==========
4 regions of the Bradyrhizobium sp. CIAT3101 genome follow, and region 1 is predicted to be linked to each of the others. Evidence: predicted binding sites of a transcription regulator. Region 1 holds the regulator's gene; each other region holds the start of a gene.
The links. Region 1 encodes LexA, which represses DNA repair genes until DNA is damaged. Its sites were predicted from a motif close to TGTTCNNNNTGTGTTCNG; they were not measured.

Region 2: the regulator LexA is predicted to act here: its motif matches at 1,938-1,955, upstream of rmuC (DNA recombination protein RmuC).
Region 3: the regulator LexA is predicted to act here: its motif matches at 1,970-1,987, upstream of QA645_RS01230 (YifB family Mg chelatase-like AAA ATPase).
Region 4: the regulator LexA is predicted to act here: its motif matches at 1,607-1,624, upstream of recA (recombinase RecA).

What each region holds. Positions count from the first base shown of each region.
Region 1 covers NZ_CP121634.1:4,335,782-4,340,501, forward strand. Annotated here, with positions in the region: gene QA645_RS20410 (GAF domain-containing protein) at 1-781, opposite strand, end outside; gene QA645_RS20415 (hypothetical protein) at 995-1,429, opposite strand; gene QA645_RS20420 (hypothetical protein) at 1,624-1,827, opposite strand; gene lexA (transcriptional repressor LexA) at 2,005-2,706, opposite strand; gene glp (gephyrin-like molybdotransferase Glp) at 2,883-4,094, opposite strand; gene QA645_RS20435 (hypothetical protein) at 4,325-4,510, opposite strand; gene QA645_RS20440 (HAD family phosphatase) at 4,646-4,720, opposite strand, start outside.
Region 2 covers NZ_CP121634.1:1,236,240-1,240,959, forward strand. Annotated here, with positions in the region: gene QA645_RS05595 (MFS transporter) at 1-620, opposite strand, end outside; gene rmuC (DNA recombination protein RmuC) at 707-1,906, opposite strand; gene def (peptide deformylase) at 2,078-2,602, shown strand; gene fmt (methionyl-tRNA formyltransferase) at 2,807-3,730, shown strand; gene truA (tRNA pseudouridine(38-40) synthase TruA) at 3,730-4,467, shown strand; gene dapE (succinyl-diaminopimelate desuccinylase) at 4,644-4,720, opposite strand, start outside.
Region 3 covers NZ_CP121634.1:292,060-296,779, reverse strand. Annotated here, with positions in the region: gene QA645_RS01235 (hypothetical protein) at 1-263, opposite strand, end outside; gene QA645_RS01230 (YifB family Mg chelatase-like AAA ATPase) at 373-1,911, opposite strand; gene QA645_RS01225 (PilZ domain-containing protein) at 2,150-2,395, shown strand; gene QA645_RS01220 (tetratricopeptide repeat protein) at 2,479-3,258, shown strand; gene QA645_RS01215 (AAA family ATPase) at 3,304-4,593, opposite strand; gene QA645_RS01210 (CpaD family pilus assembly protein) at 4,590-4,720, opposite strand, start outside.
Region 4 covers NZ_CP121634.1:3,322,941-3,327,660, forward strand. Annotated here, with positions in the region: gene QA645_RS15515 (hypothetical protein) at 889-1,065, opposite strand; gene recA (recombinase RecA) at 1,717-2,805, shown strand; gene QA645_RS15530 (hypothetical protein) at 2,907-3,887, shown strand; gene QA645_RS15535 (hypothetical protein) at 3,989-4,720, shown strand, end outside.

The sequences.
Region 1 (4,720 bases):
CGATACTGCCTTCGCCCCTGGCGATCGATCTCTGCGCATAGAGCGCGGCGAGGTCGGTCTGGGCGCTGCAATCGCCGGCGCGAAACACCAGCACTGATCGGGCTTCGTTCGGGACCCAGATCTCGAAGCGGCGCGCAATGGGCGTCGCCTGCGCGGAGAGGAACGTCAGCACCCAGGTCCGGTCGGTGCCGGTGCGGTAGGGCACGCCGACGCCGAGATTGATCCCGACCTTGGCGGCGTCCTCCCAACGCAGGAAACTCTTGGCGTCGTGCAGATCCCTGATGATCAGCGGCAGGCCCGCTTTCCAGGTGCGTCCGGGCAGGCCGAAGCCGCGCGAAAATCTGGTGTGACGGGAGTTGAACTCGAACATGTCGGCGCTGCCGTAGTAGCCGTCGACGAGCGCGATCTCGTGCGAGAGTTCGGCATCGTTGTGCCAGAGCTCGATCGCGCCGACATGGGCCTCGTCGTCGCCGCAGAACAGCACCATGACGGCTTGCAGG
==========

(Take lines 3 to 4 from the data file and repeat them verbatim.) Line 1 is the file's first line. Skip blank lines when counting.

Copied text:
Region 2: the regulator LexA is predicted to act here: its motif matches at 1,938-1,955, upstream of rmuC (DNA recombination protein RmuC).
Region 3: the regulator LexA is predicted to act here: its motif matches at 1,970-1,987, upstream of QA645_RS01230 (YifB family Mg chelatase-like AAA ATPase).